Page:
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Elvis Costello: Secret, Profane & Sugarcane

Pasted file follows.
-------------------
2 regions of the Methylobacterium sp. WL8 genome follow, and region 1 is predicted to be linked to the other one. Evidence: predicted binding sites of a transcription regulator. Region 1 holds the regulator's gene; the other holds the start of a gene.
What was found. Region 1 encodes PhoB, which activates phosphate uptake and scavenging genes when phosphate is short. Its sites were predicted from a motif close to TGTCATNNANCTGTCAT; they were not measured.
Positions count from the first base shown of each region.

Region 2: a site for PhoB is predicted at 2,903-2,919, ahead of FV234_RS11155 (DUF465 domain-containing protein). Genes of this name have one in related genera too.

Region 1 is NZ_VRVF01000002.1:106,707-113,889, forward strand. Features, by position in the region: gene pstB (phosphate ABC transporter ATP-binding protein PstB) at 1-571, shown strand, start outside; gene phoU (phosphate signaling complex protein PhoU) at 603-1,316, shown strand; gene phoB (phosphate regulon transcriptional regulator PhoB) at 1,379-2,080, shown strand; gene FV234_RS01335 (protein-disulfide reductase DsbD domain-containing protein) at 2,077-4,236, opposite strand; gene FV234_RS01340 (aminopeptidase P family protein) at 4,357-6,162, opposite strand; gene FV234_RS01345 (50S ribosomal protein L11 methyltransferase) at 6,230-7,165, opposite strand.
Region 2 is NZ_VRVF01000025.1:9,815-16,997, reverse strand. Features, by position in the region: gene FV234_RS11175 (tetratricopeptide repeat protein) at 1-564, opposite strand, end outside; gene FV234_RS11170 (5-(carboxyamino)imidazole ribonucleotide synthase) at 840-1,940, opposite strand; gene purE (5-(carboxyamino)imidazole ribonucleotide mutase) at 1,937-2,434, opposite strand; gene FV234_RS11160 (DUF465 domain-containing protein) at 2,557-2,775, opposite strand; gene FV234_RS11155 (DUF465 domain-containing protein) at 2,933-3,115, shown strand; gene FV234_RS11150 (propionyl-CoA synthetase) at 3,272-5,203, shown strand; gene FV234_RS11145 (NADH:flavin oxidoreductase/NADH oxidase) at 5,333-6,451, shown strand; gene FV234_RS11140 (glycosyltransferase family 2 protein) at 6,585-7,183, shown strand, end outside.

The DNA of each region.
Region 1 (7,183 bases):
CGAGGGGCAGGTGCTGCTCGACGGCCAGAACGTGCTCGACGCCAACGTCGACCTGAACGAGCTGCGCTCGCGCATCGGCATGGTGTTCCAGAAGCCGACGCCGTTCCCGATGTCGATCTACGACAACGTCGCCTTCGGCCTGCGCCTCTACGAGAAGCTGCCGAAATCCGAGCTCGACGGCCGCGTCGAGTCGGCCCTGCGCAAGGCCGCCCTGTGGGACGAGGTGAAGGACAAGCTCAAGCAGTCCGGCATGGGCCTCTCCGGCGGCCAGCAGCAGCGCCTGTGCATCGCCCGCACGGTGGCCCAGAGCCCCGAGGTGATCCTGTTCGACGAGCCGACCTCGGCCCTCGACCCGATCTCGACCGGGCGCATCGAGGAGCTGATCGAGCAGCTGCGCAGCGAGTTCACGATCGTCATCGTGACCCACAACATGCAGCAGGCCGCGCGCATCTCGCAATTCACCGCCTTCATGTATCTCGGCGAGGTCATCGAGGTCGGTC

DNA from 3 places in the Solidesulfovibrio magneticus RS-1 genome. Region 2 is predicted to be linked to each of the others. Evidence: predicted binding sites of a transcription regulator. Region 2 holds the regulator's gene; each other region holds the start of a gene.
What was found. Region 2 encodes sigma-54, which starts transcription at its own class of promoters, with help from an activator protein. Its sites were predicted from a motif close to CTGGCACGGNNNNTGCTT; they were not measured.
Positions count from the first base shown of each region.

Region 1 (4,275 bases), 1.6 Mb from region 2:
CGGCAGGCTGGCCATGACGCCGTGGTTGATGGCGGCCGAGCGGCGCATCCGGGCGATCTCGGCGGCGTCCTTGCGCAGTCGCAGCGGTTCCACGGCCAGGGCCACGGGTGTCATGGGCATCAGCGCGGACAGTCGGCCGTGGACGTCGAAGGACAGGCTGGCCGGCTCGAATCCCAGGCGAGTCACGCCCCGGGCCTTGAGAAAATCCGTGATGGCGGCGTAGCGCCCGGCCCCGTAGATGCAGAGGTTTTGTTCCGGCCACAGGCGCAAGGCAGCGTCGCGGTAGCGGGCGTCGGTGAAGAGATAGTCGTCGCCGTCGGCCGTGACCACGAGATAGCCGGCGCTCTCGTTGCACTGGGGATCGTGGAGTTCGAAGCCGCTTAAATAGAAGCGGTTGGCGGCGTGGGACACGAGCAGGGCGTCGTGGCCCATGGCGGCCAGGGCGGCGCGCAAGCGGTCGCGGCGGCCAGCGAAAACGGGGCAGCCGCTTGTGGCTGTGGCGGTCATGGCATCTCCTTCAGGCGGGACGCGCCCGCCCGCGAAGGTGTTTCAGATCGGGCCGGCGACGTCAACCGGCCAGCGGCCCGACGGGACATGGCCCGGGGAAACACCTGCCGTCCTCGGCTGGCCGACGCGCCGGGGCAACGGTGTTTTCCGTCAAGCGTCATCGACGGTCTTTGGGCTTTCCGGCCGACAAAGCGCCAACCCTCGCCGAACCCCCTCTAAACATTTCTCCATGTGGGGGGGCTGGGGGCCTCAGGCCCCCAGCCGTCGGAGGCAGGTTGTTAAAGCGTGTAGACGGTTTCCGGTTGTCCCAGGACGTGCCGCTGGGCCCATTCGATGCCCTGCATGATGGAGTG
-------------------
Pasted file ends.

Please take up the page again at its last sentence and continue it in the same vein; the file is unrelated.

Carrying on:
Last year, Elvis Costello reunited with The Imposters and released the gloriously gimmick-free rock record Momofuku, which drew very little buzz, even though it featured some of his catchiest melodies, snappiest lyrics, and most rollicking tempos in years. Costello now follows Momofuku with Secret, Profane & Sugarcane, one of his all-too-frequent, all-too-predictable genre exercises. The new record contains a few flashes of actual entertainment: The raunchy “Sulphur To Sugarcane” is a lot of fun, and the older Costello songs “Hidden Shame” and “Complicated Shadows” remain infectious, even in the staid acoustic versions presented here. But too much of Secret, Profane & Sugarcane finds Costello at his most strained and shouty, working against T-Bone Burnett’s low-key string-band arrangements. Like Momofuku, the new record was knocked out quickly, drawing heavily on material left over from other Costello projects, but while the looseness worked for the driving rock ’n’ roll songs on Momofuku, the freeform ballads and back-to-basics roots workouts of Secret mostly fade into Burnett’s tasteful woodwork. Listening to the two albums back-to-back is like washing down a candy bar with steamed spinach.

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